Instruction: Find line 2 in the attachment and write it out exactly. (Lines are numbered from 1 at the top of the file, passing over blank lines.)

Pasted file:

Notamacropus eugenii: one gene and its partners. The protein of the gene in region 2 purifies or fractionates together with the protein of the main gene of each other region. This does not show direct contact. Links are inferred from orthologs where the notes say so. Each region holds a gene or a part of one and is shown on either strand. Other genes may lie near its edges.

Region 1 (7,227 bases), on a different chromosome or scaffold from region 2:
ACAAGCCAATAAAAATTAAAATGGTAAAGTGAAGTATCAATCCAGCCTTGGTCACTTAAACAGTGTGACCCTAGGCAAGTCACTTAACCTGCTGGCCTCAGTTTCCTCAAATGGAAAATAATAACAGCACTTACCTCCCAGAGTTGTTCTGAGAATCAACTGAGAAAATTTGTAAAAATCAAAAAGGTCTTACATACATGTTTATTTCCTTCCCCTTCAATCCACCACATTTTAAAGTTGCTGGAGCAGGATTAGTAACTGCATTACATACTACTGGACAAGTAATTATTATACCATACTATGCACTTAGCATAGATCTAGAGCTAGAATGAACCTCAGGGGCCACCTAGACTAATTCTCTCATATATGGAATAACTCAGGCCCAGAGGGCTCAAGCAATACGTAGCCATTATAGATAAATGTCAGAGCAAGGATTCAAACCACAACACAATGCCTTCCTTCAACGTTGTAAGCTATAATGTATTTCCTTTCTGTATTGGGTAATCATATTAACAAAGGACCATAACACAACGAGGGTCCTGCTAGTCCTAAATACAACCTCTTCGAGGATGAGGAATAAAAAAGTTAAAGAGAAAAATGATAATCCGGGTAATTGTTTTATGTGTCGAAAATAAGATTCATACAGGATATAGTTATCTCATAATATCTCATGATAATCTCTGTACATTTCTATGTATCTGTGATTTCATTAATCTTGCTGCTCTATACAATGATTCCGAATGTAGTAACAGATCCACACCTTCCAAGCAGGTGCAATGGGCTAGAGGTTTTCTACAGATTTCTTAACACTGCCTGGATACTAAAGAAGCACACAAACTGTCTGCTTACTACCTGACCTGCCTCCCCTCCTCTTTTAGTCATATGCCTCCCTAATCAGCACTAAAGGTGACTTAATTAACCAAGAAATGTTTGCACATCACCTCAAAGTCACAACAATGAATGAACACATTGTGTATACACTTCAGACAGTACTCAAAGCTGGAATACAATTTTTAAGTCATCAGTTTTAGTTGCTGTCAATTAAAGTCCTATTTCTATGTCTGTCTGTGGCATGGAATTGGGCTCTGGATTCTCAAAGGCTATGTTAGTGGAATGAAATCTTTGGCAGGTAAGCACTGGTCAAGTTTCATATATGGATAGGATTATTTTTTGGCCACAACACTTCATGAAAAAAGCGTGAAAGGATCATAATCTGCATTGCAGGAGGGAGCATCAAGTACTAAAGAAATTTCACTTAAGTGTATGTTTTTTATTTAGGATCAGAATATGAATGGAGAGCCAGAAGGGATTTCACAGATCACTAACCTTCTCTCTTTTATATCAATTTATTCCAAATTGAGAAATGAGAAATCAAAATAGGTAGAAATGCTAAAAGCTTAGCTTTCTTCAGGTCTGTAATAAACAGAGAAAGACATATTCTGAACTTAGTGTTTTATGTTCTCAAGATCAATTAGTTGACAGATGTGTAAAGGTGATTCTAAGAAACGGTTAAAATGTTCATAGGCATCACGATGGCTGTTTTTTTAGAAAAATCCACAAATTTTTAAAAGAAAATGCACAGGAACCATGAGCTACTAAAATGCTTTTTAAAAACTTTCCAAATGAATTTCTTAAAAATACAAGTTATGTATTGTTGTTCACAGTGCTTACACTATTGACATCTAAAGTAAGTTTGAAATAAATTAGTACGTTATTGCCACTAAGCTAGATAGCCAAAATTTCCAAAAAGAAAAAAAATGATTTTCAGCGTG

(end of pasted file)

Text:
Region 1 (7,227 bases), on a different chromosome or scaffold from region 2: